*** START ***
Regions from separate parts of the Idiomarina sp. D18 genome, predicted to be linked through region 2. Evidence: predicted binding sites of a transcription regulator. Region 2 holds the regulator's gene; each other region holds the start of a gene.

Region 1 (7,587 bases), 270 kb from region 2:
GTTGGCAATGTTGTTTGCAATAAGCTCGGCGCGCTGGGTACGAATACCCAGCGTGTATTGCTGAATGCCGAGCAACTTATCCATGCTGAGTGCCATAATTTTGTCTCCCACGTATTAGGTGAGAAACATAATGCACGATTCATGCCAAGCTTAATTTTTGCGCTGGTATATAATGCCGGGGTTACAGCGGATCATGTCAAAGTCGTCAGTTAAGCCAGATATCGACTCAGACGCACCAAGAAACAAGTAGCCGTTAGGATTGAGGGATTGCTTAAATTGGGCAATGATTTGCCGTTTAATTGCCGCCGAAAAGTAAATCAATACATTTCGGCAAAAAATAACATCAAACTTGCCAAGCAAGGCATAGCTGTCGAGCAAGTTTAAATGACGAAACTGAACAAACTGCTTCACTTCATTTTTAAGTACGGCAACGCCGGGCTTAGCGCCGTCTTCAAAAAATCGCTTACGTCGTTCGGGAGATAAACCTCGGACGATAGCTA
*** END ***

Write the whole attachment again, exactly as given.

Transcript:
Regions from separate parts of the Idiomarina sp. D18 genome, predicted to be linked through region 2. Evidence: predicted binding sites of a transcription regulator. Region 2 holds the regulator's gene; each other region holds the start of a gene.

Region 1 (7,587 bases), 270 kb from region 2:
GTTGGCAATGTTGTTTGCAATAAGCTCGGCGCGCTGGGTACGAATACCCAGCGTGTATTGCTGAATGCCGAGCAACTTATCCATGCTGAGTGCCATAATTTTGTCTCCCACGTATTAGGTGAGAAACATAATGCACGATTCATGCCAAGCTTAATTTTTGCGCTGGTATATAATGCCGGGGTTACAGCGGATCATGTCAAAGTCGTCAGTTAAGCCAGATATCGACTCAGACGCACCAAGAAACAAGTAGCCGTTAGGATTGAGGGATTGCTTAAATTGGGCAATGATTTGCCGTTTAATTGCCGCCGAAAAGTAAATCAATACATTTCGGCAAAAAATAACATCAAACTTGCCAAGCAAGGCATAGCTGTCGAGCAAGTTTAAATGACGAAACTGAACAAACTGCTTCACTTCATTTTTAAGTACGGCAACGCCGGGCTTAGCGCCGTCTTCAAAAAATCGCTTACGTCGTTCGGGAGATAAACCTCGGACGATAGCTA